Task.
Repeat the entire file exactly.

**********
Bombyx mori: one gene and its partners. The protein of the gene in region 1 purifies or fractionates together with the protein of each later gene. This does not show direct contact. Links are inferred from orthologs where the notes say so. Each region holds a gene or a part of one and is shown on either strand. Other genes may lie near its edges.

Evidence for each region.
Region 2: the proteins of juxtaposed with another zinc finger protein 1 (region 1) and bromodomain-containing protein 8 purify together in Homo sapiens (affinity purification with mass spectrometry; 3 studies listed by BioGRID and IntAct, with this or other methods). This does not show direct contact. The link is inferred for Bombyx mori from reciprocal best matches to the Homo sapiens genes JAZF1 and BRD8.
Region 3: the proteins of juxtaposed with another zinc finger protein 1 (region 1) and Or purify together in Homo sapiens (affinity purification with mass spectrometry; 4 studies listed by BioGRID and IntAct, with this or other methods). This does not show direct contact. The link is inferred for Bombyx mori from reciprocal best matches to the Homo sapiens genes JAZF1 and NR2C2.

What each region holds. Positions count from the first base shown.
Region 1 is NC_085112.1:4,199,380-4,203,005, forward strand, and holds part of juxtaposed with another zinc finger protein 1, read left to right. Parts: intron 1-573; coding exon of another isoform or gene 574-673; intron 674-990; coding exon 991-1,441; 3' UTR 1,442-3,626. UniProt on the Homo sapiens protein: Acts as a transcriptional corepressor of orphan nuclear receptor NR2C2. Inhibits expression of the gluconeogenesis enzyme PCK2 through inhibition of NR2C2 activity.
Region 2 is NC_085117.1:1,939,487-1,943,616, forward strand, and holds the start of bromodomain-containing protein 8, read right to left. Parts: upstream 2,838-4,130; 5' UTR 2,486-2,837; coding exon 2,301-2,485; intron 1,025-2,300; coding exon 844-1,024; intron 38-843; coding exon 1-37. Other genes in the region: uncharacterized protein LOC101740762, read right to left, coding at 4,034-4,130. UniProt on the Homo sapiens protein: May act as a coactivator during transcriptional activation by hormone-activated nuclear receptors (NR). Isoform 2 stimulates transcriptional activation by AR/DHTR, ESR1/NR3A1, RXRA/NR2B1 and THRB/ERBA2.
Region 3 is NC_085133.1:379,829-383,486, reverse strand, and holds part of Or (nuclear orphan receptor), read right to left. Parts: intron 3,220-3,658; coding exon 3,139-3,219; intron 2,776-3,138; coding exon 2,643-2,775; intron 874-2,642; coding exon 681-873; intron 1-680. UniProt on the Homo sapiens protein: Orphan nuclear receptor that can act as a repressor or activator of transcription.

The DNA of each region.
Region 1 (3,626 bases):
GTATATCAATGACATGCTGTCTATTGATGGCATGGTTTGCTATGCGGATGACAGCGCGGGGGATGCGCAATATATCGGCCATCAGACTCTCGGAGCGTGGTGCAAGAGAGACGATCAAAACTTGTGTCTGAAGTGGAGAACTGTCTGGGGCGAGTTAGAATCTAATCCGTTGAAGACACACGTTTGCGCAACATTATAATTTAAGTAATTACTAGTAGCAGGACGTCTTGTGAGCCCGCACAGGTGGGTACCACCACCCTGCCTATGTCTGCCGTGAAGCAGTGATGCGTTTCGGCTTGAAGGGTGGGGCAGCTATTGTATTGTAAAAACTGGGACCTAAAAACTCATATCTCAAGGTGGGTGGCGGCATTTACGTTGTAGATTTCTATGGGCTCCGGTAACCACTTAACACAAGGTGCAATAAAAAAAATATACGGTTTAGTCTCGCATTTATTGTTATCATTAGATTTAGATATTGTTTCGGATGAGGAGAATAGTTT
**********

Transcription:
Bombyx mori: one gene and its partners. The protein of the gene in region 1 purifies or fractionates together with the protein of each later gene. This does not show direct contact. Links are inferred from orthologs where the notes say so. Each region holds a gene or a part of one and is shown on either strand. Other genes may lie near its edges.

Evidence for each region.
Region 2: the proteins of juxtaposed with another zinc finger protein 1 (region 1) and bromodomain-containing protein 8 purify together in Homo sapiens (affinity purification with mass spectrometry; 3 studies listed by BioGRID and IntAct, with this or other methods). This does not show direct contact. The link is inferred for Bombyx mori from reciprocal best matches to the Homo sapiens genes JAZF1 and BRD8.
Region 3: the proteins of juxtaposed with another zinc finger protein 1 (region 1) and Or purify together in Homo sapiens (affinity purification with mass spectrometry; 4 studies listed by BioGRID and IntAct, with this or other methods). This does not show direct contact. The link is inferred for Bombyx mori from reciprocal best matches to the Homo sapiens genes JAZF1 and NR2C2.

What each region holds. Positions count from the first base shown.
Region 1 is NC_085112.1:4,199,380-4,203,005, forward strand, and holds part of juxtaposed with another zinc finger protein 1, read left to right. Parts: intron 1-573; coding exon of another isoform or gene 574-673; intron 674-990; coding exon 991-1,441; 3' UTR 1,442-3,626. UniProt on the Homo sapiens protein: Acts as a transcriptional corepressor of orphan nuclear receptor NR2C2. Inhibits expression of the gluconeogenesis enzyme PCK2 through inhibition of NR2C2 activity.
Region 2 is NC_085117.1:1,939,487-1,943,616, forward strand, and holds the start of bromodomain-containing protein 8, read right to left. Parts: upstream 2,838-4,130; 5' UTR 2,486-2,837; coding exon 2,301-2,485; intron 1,025-2,300; coding exon 844-1,024; intron 38-843; coding exon 1-37. Other genes in the region: uncharacterized protein LOC101740762, read right to left, coding at 4,034-4,130. UniProt on the Homo sapiens protein: May act as a coactivator during transcriptional activation by hormone-activated nuclear receptors (NR). Isoform 2 stimulates transcriptional activation by AR/DHTR, ESR1/NR3A1, RXRA/NR2B1 and THRB/ERBA2.
Region 3 is NC_085133.1:379,829-383,486, reverse strand, and holds part of Or (nuclear orphan receptor), read right to left. Parts: intron 3,220-3,658; coding exon 3,139-3,219; intron 2,776-3,138; coding exon 2,643-2,775; intron 874-2,642; coding exon 681-873; intron 1-680. UniProt on the Homo sapiens protein: Orphan nuclear receptor that can act as a repressor or activator of transcription.

The DNA of each region.
Region 1 (3,626 bases):
GTATATCAATGACATGCTGTCTATTGATGGCATGGTTTGCTATGCGGATGACAGCGCGGGGGATGCGCAATATATCGGCCATCAGACTCTCGGAGCGTGGTGCAAGAGAGACGATCAAAACTTGTGTCTGAAGTGGAGAACTGTCTGGGGCGAGTTAGAATCTAATCCGTTGAAGACACACGTTTGCGCAACATTATAATTTAAGTAATTACTAGTAGCAGGACGTCTTGTGAGCCCGCACAGGTGGGTACCACCACCCTGCCTATGTCTGCCGTGAAGCAGTGATGCGTTTCGGCTTGAAGGGTGGGGCAGCTATTGTATTGTAAAAACTGGGACCTAAAAACTCATATCTCAAGGTGGGTGGCGGCATTTACGTTGTAGATTTCTATGGGCTCCGGTAACCACTTAACACAAGGTGCAATAAAAAAAATATACGGTTTAGTCTCGCATTTATTGTTATCATTAGATTTAGATATTGTTTCGGATGAGGAGAATAGTTT